In February at the Omloop Het Nieuwsblad, Van Aert started the race as the overwhelming favourite. Heavily marked in the final, the team instead opted to use one of their B plans, sending Slovenia’s Jan Tratnik up the road in a late-race break with Nils Politt (UAE Team Emirates) that garnered the 34-year-old the first Classic victory of his career.

In some ways, however, the season-opening Classic was a study of things to come, and when Van Aert crashed out of Dwars door Vlaanderen, the team immediately responded, sending Tiesj Benoot and Matteo Jorgenson on the attack. The two then took turns attacking and counter-attacking the breakaway until Jorgenson managed to break clear and ride to his first Classics victory.

“Adapting starts with a plan. Playing the lottery is 100% luck while playing chess is 100% skill. The goal is to be as close to chess as possible, so when luck arrives, you are ready to seize it.”, Plugge explained. “In Dwars door Vlaanderen, Wout crashed and we had to come up with another plan. But even without the crash, it could have been that Wout simply couldn’t get away because everybody was watching him. We had to have a plan to use other guys as well, like we did in Het Nieuwsblad. So we were already looking at the scenario where Wout was not able to fight for the win because everyone was on his wheel. And we had a plan.”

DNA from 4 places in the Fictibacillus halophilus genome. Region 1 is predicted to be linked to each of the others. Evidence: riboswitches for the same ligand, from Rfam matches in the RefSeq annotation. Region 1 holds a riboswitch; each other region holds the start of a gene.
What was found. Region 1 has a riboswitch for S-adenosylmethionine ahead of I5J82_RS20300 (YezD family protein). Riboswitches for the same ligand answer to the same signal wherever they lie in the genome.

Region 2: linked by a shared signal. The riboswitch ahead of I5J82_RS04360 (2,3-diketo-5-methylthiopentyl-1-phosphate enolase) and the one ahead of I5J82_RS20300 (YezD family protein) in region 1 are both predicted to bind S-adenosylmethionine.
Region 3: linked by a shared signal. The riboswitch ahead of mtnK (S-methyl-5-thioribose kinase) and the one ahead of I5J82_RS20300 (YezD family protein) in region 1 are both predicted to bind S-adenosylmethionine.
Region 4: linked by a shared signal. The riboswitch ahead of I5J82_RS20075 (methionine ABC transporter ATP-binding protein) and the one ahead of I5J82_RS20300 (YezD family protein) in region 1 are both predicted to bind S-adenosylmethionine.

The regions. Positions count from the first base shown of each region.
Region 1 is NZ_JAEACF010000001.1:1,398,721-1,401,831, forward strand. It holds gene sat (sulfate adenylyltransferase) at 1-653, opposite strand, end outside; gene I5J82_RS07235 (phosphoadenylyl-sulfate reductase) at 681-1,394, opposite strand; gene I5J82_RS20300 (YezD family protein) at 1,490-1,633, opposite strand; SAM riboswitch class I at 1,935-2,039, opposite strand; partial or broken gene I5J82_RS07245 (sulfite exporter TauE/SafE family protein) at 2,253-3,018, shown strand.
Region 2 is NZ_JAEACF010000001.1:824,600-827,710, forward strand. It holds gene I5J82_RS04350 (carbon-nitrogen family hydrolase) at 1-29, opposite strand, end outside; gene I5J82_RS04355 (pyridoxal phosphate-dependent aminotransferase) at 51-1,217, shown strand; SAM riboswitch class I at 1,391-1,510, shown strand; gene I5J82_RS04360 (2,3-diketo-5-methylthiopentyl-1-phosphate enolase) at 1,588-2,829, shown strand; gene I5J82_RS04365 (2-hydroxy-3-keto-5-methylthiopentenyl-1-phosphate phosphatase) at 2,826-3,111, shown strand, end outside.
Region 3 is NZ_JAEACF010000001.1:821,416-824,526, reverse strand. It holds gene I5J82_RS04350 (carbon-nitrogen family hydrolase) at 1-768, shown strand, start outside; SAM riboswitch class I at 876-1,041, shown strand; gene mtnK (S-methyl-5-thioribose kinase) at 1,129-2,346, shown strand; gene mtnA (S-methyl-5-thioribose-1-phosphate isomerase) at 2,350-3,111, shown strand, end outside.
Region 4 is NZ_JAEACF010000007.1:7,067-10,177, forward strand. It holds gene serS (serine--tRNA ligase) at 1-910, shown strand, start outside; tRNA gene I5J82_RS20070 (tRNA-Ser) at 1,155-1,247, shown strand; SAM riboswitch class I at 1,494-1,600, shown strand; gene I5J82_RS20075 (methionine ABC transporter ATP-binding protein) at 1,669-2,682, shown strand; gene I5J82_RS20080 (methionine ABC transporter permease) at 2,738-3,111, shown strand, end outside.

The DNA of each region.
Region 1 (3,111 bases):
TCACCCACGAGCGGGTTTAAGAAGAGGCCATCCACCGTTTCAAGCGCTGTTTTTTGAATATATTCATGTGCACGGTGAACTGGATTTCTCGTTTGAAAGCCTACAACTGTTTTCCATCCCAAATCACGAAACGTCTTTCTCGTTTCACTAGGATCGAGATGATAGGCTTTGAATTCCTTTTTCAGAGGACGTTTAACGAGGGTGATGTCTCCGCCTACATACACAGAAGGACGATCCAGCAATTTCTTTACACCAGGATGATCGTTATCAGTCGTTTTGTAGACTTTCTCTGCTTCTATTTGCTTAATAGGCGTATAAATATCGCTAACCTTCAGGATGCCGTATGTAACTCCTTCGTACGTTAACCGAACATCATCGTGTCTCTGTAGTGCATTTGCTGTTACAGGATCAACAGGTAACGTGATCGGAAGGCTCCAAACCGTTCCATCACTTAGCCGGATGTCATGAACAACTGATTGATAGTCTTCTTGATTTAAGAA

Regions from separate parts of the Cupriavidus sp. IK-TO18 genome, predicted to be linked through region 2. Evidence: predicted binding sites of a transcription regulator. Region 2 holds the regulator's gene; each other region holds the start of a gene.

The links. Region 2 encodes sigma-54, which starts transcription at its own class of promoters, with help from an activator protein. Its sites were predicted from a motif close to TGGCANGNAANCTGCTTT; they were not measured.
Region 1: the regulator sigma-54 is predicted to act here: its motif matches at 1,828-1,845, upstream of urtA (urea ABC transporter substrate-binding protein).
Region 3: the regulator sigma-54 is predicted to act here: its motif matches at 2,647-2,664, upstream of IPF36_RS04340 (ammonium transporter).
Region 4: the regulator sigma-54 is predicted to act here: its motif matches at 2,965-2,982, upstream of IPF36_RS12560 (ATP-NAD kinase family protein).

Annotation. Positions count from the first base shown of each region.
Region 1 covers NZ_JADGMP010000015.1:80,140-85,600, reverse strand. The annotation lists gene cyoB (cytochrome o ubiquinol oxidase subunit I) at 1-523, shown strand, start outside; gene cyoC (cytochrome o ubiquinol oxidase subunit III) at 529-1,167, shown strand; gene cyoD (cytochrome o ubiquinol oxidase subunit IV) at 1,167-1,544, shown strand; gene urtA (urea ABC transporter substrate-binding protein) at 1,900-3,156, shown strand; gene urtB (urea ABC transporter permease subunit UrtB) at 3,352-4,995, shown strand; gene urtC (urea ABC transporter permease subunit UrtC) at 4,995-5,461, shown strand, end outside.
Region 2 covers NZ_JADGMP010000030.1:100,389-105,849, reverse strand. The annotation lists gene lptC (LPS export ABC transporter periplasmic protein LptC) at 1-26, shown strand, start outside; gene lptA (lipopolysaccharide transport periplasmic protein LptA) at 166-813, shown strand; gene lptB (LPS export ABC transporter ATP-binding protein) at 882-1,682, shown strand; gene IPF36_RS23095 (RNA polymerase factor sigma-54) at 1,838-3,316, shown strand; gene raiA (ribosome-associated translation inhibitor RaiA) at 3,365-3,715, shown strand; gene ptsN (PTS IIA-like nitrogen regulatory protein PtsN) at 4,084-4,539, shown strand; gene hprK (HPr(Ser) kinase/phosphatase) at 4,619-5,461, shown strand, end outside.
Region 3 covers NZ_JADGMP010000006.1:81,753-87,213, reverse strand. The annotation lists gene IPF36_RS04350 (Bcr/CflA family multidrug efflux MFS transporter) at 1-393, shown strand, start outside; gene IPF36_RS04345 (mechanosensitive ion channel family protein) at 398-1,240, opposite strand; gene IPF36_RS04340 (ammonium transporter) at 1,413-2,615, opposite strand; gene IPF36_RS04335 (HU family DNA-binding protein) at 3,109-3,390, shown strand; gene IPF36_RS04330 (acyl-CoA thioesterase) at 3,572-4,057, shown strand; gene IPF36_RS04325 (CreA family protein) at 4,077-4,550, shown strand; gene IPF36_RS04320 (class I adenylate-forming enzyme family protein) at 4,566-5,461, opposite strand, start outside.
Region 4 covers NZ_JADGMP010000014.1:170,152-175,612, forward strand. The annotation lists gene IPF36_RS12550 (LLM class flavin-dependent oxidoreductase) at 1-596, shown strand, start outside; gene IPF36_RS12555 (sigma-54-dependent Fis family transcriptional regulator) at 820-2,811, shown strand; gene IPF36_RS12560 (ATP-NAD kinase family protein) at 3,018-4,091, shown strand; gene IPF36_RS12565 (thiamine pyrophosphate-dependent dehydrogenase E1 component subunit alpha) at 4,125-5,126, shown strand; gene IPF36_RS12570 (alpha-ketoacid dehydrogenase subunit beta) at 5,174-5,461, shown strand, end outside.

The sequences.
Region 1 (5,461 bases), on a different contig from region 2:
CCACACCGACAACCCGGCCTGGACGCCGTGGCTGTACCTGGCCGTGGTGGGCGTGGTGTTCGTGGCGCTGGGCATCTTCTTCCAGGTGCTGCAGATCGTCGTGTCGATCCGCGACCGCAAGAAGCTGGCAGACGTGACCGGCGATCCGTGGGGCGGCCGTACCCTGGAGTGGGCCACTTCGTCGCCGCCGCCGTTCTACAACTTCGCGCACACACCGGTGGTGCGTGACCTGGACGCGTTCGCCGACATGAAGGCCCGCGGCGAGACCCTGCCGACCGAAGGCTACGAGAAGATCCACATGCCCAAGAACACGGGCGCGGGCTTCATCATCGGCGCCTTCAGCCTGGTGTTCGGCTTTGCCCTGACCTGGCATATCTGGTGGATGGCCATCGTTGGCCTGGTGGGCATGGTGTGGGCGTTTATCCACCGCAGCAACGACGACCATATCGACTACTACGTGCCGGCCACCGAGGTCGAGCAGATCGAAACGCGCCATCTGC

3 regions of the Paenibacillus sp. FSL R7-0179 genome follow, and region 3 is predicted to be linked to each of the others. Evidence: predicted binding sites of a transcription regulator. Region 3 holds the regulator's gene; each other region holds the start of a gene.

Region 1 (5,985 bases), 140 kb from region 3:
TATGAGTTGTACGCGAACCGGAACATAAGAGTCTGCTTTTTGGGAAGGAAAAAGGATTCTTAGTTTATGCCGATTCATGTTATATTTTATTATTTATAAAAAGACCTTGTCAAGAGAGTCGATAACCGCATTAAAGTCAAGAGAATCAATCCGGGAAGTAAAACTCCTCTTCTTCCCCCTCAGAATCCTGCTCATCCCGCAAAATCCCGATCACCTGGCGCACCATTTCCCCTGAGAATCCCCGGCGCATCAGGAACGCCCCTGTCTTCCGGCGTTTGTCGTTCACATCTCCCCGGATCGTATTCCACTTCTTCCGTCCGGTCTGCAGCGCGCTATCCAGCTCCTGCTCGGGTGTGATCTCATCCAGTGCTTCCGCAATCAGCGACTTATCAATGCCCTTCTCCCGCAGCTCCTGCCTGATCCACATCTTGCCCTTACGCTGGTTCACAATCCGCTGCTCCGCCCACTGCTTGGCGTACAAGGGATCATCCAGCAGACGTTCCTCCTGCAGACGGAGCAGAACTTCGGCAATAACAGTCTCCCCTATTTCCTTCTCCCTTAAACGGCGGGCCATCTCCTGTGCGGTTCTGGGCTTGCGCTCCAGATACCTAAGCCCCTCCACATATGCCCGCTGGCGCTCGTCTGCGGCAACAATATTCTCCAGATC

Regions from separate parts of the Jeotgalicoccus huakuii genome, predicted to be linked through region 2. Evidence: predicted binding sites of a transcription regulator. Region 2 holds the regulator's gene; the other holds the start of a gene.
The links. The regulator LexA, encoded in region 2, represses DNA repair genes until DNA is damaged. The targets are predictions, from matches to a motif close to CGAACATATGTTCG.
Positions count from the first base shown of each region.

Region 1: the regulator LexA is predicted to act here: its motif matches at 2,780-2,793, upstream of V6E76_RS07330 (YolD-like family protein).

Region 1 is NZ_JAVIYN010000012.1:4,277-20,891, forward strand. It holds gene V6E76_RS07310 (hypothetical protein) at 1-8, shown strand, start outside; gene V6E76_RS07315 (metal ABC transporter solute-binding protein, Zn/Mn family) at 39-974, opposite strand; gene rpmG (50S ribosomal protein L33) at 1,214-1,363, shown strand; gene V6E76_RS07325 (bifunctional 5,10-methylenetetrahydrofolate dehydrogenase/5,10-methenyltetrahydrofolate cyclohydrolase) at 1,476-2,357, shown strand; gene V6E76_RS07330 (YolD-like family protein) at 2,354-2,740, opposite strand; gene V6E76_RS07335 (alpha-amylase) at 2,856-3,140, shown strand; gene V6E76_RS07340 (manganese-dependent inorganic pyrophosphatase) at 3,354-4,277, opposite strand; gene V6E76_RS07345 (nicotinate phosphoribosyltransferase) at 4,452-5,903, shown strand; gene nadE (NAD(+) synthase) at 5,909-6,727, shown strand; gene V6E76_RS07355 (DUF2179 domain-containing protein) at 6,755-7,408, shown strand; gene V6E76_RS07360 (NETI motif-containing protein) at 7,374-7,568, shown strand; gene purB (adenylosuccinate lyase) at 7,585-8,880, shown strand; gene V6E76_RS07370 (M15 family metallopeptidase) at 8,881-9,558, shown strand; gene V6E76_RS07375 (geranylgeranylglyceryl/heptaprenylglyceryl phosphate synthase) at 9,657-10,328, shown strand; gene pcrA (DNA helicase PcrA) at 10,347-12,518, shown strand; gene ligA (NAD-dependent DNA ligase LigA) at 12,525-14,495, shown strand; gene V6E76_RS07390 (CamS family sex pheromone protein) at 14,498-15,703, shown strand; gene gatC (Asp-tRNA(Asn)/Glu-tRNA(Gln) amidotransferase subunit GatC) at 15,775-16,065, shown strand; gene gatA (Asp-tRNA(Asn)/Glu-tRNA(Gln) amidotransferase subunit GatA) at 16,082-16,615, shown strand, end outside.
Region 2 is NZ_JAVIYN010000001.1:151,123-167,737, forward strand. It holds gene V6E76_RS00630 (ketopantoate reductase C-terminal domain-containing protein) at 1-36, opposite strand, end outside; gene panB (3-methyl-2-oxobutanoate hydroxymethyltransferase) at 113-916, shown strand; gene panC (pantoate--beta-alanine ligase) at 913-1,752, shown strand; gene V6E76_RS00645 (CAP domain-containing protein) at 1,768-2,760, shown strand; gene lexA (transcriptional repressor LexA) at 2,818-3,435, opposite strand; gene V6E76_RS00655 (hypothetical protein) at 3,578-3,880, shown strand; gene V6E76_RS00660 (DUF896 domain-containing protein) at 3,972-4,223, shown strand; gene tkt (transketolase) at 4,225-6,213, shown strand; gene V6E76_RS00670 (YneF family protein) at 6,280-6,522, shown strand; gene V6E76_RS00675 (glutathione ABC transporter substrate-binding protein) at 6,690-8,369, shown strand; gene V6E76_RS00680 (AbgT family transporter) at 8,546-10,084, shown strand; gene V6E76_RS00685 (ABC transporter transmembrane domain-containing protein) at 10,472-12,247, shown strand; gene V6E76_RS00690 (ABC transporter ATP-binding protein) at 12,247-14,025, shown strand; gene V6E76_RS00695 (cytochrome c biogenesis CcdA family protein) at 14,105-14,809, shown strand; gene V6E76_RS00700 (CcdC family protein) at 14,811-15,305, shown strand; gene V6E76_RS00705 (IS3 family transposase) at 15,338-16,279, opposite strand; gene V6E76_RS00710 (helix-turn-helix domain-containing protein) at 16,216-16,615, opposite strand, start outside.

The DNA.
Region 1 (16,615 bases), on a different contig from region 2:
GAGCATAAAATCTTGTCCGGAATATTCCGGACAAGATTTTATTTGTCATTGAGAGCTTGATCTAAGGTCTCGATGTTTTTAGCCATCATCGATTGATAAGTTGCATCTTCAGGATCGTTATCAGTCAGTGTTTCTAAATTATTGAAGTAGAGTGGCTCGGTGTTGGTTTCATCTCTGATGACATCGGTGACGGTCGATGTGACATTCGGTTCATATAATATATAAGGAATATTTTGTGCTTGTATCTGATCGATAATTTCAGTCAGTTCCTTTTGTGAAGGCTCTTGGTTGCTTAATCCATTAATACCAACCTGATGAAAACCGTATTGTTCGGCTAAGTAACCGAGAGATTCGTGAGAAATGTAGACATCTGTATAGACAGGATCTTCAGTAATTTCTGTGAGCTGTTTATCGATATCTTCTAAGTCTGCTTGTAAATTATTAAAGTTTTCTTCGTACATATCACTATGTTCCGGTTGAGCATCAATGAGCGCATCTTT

In some ways, Visma is simply taking pages out of bike racing’s unwritten textbook. In the past, powerhouse Classics teams like Mapei or Quick-Step went into every race with leaders like Johan Museeuw or Tom Boonen, but they always had backup plans with support riders like Andrea Tafi, Franco Ballerini or Stijn Devolder. To articulate such plans, however, requires not only a depth of talent but also strategic prowess. The Dutch team clearly possesses both.